To assess the suitability of different sites for CO2 storage, and to track the progress of the selected site, a structured evidence-based screening is required. When large volumes of information are combined from multiple sources, there might be disputed or contradictory interpretations. Some evidence might be from hard quantitative data, while other evidence might arise from analogue reasoning or expert judgment. Therefore, in order to provide a justified interpretation of the available evidence it is necessary to make transparent judgments on both the quality of the data and their interpretation.
Quintessa has supported Shell through development of decision trees for siting of CO2 stores, including using Quintessa’s software TESLA to capture logic of decisions. TESLA analysis presented the assessment of CO2 storage sites in a logical tree-based structure with the top hypothesis supported by the key sub-hypotheses of CCS, which in turn were broken down into further sub-hypotheses component parts. Application of the TESLA tool ensured that all risks were covered, and it highlighted where a project’s weaknesses lay by tabulating the evidence supporting the main hypotheses, the evidence against the hypotheses and the uncertainty (current level of unknowns). This enabled the establishment of relative maturity and security of candidate sites within a portfolio of interest.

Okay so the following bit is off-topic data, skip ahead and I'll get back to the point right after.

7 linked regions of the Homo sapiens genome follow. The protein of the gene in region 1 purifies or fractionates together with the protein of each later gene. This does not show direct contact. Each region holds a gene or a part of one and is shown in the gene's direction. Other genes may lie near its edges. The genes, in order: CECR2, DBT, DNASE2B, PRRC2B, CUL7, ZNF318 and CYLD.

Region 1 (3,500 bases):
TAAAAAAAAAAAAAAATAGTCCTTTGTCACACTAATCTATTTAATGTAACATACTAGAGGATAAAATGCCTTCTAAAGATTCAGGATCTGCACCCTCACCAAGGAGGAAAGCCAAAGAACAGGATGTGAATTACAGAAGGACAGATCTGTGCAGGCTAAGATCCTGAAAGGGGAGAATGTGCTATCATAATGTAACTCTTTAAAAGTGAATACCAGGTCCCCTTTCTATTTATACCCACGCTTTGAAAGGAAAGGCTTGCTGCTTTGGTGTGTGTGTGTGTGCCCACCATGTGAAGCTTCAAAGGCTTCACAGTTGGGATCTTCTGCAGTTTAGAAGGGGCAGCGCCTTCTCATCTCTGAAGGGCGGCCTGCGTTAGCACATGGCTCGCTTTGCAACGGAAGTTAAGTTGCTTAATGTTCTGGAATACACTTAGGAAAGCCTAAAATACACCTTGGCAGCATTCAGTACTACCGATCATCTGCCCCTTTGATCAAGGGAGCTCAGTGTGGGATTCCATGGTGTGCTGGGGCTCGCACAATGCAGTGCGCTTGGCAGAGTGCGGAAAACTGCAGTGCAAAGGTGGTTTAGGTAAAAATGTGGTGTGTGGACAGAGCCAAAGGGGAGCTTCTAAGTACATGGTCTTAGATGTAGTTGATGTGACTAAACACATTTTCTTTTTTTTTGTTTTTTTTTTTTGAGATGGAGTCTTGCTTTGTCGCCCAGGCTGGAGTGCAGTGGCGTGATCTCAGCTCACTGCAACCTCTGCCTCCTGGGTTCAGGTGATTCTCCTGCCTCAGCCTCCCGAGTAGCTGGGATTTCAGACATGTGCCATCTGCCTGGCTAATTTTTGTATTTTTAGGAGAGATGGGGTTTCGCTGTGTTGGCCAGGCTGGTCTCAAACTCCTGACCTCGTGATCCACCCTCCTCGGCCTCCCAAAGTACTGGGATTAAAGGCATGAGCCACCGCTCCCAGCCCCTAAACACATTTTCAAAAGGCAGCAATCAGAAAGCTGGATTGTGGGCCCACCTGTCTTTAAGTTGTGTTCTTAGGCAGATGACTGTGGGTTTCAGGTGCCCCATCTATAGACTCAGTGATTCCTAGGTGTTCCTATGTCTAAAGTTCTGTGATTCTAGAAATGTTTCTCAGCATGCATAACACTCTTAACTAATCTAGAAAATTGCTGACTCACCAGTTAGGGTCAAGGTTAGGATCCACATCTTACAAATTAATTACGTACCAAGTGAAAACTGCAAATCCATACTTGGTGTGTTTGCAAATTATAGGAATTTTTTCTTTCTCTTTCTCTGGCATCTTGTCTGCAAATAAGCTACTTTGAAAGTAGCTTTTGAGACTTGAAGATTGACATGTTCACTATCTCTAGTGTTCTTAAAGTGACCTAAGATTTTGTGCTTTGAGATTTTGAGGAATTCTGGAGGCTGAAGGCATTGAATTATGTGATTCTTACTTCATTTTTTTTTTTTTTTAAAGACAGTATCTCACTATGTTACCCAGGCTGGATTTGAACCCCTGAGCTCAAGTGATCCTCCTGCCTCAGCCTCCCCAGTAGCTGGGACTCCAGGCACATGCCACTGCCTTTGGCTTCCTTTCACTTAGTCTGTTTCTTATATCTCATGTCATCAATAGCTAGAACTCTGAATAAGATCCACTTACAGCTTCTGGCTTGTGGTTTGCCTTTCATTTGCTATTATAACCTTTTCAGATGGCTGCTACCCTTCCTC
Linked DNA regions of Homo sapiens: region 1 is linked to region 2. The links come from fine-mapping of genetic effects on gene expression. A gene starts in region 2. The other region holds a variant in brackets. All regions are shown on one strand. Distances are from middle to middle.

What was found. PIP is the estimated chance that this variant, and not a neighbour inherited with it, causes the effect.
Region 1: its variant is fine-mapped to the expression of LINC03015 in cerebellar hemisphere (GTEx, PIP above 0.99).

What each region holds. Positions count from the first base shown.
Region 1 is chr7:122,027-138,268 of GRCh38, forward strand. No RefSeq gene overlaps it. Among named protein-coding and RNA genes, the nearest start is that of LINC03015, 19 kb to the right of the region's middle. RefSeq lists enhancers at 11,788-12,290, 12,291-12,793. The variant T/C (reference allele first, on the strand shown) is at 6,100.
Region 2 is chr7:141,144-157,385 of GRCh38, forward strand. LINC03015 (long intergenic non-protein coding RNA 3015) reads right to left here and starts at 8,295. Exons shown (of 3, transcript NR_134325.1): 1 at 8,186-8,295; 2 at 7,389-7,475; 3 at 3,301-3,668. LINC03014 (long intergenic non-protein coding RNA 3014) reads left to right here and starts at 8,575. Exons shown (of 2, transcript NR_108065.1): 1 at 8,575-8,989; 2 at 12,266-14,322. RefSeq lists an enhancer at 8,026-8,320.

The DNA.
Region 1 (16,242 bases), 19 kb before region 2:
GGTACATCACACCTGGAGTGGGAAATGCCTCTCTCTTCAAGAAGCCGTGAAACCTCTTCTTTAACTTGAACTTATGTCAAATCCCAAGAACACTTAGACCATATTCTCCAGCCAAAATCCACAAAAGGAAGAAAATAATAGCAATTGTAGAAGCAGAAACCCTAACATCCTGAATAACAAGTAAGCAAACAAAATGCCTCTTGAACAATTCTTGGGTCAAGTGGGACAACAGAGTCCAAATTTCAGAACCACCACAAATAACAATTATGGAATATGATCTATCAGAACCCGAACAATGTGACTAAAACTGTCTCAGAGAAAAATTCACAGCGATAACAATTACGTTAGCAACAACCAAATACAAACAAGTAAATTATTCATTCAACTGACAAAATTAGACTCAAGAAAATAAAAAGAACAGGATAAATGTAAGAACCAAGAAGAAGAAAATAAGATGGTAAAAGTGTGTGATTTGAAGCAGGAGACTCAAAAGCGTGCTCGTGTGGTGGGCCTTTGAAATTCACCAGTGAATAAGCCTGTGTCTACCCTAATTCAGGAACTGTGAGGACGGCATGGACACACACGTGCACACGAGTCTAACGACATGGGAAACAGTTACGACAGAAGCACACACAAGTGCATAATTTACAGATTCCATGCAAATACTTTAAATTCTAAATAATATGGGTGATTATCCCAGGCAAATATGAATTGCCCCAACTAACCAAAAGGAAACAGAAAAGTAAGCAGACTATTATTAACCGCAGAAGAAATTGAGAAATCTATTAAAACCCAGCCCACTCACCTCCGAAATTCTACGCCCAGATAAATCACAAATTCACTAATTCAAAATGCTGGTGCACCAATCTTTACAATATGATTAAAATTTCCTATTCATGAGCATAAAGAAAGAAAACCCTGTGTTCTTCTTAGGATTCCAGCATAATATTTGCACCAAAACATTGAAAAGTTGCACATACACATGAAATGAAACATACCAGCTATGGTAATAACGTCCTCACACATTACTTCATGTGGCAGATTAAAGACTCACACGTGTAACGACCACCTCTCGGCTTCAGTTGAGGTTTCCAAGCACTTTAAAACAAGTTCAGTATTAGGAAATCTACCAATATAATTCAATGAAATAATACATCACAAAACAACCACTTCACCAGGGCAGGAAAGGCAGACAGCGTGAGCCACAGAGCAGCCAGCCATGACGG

Quintessa has significant expertise in providing support to the decision-making process for the selection of geological sites for complex projects, including the storage of carbon dioxide and other substances. This expertise ensures all available evidence is incorporated in a structured approach and allows the transparency of the process to be demonstrated to all stakeholders.